Child Health Quality Measures 2010

Call for Intent
July 2019

Child Health Quality Measures 2010

NQF is initiating a consensus development project seeking endorsement of measures for Child Health Quality Measures 2010
If, after reviewing this Call for Intent, your organization believes it has one or more measures that address the scope and objectives of this project as described below and would like NQF to evaluate them for possible endorsement, please submit a call for intent to submit candidate standards by 28 July, 2010 to complete this process.
NQF has recently converted to electronic submission of materials. To submit your intent, log in with your NQF username and password and complete the form for each intended measure submission. If you have not created an NQF account, please follow the instructions on the log-in page.
Child health quality is an important, underemphasized area of measure development and endorsement. To date, NQF has endorsed more than 70 pediatric and perinatal measures. The set of NQF endorsed measures has steadily risen over the last several years, with emphasis in the areas of perinatal and neonatal care, chronic illness care, and care for hospitalized children.

In November 2009, NQF convened a Child Health Outcomes Steering Committee to identify, evaluate, and endorse additional measures suitable for public reporting and quality improvement that specifically address outcomes of child health. This project included both cross-cutting and condition-specific outcome measures. The Child Health Outcomes Project also identified gaps in existing outcome measures.
The recent release of an initial core set of measures for Medicaid and CHIP (Children's Health Insurance Program) voluntary use provides an important step in assessing child health quality by state programs. The Agency for Healthcare Research and Quality National Advisory Council Subcommittee on Children’s Healthcare Quality Measures for Medicaid and CHIP Programs (ARHQ SNAC) recently identified a number of priority areas for children without adequate measures, including mental health and substance abuse services, other specialty services, and inpatient care. Measures in key gap areas such as quality of well child care, dental care, and acute care for children, were highlighted. This consensus project will complement the AHRQ SNAC collaboration with the Center for Medicaid, CHIP, and Survey and Certification. While the initial core set of CHIPRA (Children's Health Insurance Program Reauthorization Act) measures will be prescribed (or specified) by the Secretary of Health and Human Services, there may be other appropriate measures that may enhance the portfolio of child health quality measures and could be used in the future for the pediatric quality measurement program as required by CHIPRA.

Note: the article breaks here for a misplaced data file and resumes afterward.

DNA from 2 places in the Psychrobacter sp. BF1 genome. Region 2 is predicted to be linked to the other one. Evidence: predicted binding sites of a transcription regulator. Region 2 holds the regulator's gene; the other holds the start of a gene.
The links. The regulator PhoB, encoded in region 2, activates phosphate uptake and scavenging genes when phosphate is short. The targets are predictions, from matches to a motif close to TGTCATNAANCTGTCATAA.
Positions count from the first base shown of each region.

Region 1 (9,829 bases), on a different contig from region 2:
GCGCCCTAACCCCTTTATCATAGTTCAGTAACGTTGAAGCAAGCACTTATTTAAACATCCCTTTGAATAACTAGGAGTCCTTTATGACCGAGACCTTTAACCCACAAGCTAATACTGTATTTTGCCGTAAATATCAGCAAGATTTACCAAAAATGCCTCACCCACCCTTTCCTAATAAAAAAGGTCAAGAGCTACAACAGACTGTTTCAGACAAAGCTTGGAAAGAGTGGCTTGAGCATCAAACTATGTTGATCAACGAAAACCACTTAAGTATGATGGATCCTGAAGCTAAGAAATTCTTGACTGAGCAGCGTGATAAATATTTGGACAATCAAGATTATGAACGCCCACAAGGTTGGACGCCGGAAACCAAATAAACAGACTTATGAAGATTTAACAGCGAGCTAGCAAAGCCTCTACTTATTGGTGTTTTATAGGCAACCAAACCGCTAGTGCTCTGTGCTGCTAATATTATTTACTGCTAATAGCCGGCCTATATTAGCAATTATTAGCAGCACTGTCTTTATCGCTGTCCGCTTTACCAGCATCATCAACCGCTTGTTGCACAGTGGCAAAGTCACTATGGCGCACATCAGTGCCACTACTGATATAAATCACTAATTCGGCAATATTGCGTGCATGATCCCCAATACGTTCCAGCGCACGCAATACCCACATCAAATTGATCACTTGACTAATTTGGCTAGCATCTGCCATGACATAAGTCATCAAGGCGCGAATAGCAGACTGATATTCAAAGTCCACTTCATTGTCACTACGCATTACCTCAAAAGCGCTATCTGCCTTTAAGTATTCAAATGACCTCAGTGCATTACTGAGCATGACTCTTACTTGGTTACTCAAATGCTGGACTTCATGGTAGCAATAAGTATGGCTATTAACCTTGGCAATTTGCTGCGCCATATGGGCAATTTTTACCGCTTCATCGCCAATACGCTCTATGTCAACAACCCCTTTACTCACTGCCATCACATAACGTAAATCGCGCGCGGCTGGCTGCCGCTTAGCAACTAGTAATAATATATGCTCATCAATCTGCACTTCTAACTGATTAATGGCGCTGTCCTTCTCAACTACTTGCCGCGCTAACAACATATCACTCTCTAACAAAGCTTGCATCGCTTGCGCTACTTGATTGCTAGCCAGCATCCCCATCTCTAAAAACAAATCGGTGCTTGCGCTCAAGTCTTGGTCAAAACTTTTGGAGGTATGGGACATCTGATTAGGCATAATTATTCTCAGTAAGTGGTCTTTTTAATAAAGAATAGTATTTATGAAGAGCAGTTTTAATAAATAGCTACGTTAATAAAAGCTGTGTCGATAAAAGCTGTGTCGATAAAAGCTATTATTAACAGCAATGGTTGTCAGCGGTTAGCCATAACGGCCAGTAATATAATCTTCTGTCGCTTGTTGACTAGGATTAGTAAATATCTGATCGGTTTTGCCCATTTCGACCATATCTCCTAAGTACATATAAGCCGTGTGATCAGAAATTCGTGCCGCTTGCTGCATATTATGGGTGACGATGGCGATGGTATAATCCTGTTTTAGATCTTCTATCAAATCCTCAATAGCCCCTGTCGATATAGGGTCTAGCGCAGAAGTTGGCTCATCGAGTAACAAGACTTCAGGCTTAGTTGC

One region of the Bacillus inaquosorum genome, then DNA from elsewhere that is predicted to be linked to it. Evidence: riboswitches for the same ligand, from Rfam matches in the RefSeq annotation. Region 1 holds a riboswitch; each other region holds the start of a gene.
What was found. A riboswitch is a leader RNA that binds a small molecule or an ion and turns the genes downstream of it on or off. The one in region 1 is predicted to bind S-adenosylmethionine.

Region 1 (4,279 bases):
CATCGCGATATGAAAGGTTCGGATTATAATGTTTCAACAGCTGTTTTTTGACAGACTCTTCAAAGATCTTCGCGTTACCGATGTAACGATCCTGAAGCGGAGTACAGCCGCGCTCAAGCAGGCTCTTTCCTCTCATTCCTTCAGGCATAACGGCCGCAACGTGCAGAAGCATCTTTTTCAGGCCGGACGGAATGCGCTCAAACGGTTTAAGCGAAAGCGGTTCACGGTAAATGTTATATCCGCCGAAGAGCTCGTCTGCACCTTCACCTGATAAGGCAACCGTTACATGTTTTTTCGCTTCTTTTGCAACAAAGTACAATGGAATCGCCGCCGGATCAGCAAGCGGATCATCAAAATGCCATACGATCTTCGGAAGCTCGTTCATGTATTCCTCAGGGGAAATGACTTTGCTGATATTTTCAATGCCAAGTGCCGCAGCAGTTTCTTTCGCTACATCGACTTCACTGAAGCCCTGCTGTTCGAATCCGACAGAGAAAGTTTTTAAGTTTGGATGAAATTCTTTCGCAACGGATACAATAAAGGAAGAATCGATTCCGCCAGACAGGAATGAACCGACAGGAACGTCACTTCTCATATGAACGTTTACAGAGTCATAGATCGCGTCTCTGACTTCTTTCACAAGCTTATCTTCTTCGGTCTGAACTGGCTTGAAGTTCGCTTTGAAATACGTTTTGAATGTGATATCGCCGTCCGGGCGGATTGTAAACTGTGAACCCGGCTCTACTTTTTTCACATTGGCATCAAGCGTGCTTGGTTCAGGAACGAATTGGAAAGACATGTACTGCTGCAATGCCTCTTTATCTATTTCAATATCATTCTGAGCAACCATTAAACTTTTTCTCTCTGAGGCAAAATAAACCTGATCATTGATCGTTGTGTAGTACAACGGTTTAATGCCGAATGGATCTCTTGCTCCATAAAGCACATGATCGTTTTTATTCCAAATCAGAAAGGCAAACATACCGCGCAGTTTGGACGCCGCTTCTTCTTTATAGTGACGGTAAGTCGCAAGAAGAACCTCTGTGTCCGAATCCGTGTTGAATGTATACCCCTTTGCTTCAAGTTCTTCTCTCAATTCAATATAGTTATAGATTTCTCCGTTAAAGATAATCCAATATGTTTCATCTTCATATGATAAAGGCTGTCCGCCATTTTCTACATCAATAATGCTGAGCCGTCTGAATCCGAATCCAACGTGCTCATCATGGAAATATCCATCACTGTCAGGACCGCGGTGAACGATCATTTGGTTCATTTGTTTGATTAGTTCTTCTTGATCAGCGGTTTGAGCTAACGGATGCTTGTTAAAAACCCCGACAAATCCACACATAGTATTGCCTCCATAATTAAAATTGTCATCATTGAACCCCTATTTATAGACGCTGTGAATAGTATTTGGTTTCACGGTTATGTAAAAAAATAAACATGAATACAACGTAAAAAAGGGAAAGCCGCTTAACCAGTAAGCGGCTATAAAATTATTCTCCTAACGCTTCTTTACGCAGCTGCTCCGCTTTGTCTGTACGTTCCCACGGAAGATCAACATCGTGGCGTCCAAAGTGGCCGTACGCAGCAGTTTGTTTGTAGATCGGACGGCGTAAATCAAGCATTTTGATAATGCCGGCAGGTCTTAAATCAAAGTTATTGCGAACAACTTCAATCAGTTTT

In this call, NQF would like to target measures that could be used in public reporting at the population level (e.g., state) and for the following conditions or cross-cutting areas applicable to the Medicaid population.

• respiratory issues such as asthma;
• overweight/obese;
• well child care;
• prevention and screening (e.g., immunizations, developmental delay);
• diabetes;
• prenatal/perinatal care;
• access to care (e.g., well-child care visits, access to primary care practitioners, emergency room utilization);
• oral health (e.g., access to services, dental caries);
• inpatient safety (e.g., pediatric catheter associated blood stream infection rates);
• mental health (e.g. depression, behavior problems, anxiety, ADHD); and
• patient experience with care.

Measure developers are asked to specify how “e-ready” their measures are, and to the extent possible, NQF will work with measure developers to submit measures that include electronic specification for electronic health records (EHR) that would align with the American Recovery and Reinvestment Act’s Health Information Technology for Economic and Clinical Health Act (ARRA- HITECH) requirements.
The candidate measures will be considered for NQF endorsement as voluntary consensus standards. Agreement around the recommendations will be developed through NQF’s formal Consensus Development Process (CDP). This project will involve the active participation of representatives from across the spectrum of healthcare stakeholders and will be guided by a steering committee with assistance from multiple, condition-specific Technical Advisory Panels (TAPS).

Any organization or individual may submit measures for consideration. To be evaluated, candidate consensus standards must meet the following general criteria:

• be fully developed for use (e.g., research and testing have been completed);
• be intended for use in both public reporting and quality improvement;
• be open source or in the public domain; and
• have an identified measure steward.
This project is supported under a contract provided by the Department of Health and Human Services.
For more information, contact Suzanne Theberge at (202) 783-1300 or via e-mail at